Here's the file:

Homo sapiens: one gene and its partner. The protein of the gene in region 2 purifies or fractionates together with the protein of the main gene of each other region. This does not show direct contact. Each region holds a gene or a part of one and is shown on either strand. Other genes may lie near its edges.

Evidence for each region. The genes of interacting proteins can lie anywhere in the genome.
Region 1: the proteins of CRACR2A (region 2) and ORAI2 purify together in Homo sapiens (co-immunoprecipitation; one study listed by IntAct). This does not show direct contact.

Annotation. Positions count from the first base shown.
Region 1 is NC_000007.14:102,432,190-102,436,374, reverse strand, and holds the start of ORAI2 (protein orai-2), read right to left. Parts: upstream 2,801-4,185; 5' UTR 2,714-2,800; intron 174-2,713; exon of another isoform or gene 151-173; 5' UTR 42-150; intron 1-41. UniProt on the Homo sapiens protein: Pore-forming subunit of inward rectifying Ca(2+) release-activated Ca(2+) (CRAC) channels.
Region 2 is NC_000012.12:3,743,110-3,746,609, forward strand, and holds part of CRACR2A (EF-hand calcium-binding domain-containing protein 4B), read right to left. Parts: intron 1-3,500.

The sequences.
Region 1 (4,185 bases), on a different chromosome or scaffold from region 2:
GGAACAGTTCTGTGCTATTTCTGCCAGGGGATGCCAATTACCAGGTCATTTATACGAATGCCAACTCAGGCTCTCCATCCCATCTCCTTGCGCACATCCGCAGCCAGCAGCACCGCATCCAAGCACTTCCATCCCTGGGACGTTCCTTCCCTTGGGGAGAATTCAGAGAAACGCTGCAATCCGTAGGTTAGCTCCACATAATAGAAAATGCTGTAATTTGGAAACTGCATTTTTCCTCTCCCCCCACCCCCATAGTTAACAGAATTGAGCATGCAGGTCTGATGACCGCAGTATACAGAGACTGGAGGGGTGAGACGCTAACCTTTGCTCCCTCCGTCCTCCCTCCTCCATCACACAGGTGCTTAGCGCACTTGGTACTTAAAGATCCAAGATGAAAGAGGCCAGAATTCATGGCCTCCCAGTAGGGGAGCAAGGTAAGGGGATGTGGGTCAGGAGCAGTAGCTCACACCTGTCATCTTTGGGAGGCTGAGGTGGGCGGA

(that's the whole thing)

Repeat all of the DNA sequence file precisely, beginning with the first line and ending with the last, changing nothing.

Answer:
Homo sapiens: one gene and its partner. The protein of the gene in region 2 purifies or fractionates together with the protein of the main gene of each other region. This does not show direct contact. Each region holds a gene or a part of one and is shown on either strand. Other genes may lie near its edges.

Evidence for each region. The genes of interacting proteins can lie anywhere in the genome.
Region 1: the proteins of CRACR2A (region 2) and ORAI2 purify together in Homo sapiens (co-immunoprecipitation; one study listed by IntAct). This does not show direct contact.

Annotation. Positions count from the first base shown.
Region 1 is NC_000007.14:102,432,190-102,436,374, reverse strand, and holds the start of ORAI2 (protein orai-2), read right to left. Parts: upstream 2,801-4,185; 5' UTR 2,714-2,800; intron 174-2,713; exon of another isoform or gene 151-173; 5' UTR 42-150; intron 1-41. UniProt on the Homo sapiens protein: Pore-forming subunit of inward rectifying Ca(2+) release-activated Ca(2+) (CRAC) channels.
Region 2 is NC_000012.12:3,743,110-3,746,609, forward strand, and holds part of CRACR2A (EF-hand calcium-binding domain-containing protein 4B), read right to left. Parts: intron 1-3,500.

The sequences.
Region 1 (4,185 bases), on a different chromosome or scaffold from region 2:
GGAACAGTTCTGTGCTATTTCTGCCAGGGGATGCCAATTACCAGGTCATTTATACGAATGCCAACTCAGGCTCTCCATCCCATCTCCTTGCGCACATCCGCAGCCAGCAGCACCGCATCCAAGCACTTCCATCCCTGGGACGTTCCTTCCCTTGGGGAGAATTCAGAGAAACGCTGCAATCCGTAGGTTAGCTCCACATAATAGAAAATGCTGTAATTTGGAAACTGCATTTTTCCTCTCCCCCCACCCCCATAGTTAACAGAATTGAGCATGCAGGTCTGATGACCGCAGTATACAGAGACTGGAGGGGTGAGACGCTAACCTTTGCTCCCTCCGTCCTCCCTCCTCCATCACACAGGTGCTTAGCGCACTTGGTACTTAAAGATCCAAGATGAAAGAGGCCAGAATTCATGGCCTCCCAGTAGGGGAGCAAGGTAAGGGGATGTGGGTCAGGAGCAGTAGCTCACACCTGTCATCTTTGGGAGGCTGAGGTGGGCGGA